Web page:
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What is in a fate?
Hi, loves! February was a whirlwind of a month. I hope it was kind to you and everything you wanted it to be.
For me, it was a month of change. As my undergraduate career comes to a close, I’m looking at the next step forward. I’ve applied to graduate programs, and I’ve been accepted into 2. I’m still waiting on responses from 4 more. University has never felt traditional to me, nuanced by attending Early College in high school and coming back to finish my degree during the pandemic. But moving forward, accomplishing what I set out to do and finding that next step, is something I’ve wanted for a long time.
In giving myself the most opportunities, I applied to a small variety of programs: English, one creative writing MFA, and Classics. I’ll soon be holding a BA in English and a BIS in Classics, so that need to pursue both is lingering. But I know what my ultimate passion is: writing. And no matter what, I need to remember that.
If I trust myself, then I know I’ll do the work I’m meant to do and I’ll find the path I’m meant to be on.
THIS VICIOUS GRACE by Emily Thiede
Do you ever begin reading a book and immediately want to scream because of how pretty the prose is? Yeah, this is that book. I’m only 30 pages in, but I’m enchanted by the prose and the premise of the plot. If you’ve got any fantasy recommendations, I’m all ears. I’m on an escapism kick this month.
On Writing a Beginning
On attempting to create the strongest draft of Robin WIP, I reassessed the opening chapter. I reworked it as to lay the foundation of who Wendy is as a princess and who she wants to be. That tension is central to her development, and is brought into question several times throughout the novel.
Wendy sees her title first before she sees herself. Being a princess, to Wendy, is essential to her worth. But what if Wendy could be someone else—someone without the weight of a kingdom on her heart?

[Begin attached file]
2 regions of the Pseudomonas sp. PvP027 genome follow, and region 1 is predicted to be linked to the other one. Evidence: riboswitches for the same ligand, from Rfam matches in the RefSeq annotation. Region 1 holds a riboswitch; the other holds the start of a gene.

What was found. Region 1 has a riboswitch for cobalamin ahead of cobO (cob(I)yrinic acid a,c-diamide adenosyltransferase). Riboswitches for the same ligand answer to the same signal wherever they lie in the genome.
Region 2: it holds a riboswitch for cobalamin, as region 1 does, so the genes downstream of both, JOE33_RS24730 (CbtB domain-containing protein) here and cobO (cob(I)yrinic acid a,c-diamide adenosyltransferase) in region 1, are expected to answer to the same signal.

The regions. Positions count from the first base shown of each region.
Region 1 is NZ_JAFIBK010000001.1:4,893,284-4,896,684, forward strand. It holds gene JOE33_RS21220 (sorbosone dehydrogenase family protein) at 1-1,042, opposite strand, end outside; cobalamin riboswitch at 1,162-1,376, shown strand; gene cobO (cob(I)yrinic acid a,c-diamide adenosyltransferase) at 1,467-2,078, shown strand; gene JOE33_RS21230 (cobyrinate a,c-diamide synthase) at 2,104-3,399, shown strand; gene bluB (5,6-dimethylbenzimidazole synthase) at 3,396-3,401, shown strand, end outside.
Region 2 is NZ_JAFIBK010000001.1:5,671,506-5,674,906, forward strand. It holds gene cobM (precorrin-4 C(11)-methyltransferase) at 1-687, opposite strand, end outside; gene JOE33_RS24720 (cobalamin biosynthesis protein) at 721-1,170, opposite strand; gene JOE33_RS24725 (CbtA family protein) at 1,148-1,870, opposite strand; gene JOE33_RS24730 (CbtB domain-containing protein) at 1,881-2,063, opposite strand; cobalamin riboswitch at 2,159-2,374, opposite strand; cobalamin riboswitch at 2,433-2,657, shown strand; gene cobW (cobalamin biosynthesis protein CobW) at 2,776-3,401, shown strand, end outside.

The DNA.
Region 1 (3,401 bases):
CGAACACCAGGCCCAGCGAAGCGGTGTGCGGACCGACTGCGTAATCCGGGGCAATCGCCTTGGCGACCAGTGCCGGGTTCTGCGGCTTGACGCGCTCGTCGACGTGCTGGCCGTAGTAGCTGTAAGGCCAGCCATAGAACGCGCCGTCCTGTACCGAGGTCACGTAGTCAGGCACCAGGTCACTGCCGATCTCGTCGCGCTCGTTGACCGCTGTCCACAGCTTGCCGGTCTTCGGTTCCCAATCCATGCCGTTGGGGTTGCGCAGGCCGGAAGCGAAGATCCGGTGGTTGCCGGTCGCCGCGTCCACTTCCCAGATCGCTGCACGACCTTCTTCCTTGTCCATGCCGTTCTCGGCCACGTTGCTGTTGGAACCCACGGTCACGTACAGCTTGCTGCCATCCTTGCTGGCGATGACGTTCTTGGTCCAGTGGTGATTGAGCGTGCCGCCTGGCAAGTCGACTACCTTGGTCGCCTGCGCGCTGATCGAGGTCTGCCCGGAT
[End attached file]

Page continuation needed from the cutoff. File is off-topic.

Edits are slow-going right now (thanks, grad apps), but I’m still grateful for the progress I’m making and I’m trusting the process.
On Creating a Life Outside of Literature (And Coming Back to It, Anyway)
The last requirement of finishing undergrad is completing my honors research thesis. No surprise, I’ve chosen to research romantic tragedies. I’m tracing how Ancient Greek tragedy plays have influenced modern tragic literature, with particular note to romance tragedies. As a romantic at heart and in my own writing, this niche interest is dear to me. On a serious note, it’s also important. Romance and tragedy both play a vital role in contemporary literature and life. I can only hope that the research I do contributes to what it means to create a romantic tragedy, and that other literary theorists are encouraged to pursue their own niche interests.
What is in a Fate?
Life is an endless series of changes, loss, growth, and rebirth. What hurts now won’t forever. What you love now might be lost. What you want might not be what you want in ten years—or maybe you’ll discover something you want more. There is little certainty, and yet I think about Fate a lot.
I believe in purpose—in the sense that we have to discern its meaning for ourselves. Are we on a set path? No, likely not. But isn’t there beauty in pursuing a passion anyway, knowing life is ever-changing? What I wanted at 18 is different than what I wanted at 20, or now at 24. And that’s okay. But do you know what’s stayed with me? My love for writing. And while I don’t entirely what my purpose is, I do believe writing is part of it. And my fate is to write regardless of what the rest of my fate might be.
That love, and passion, stays with me. I hope you find your passion, purpose, fate—whatever you want to name it. And I hope you’re kind to yourself when life isn't.
Thank you for reading Sweetbitter. Stay beautiful.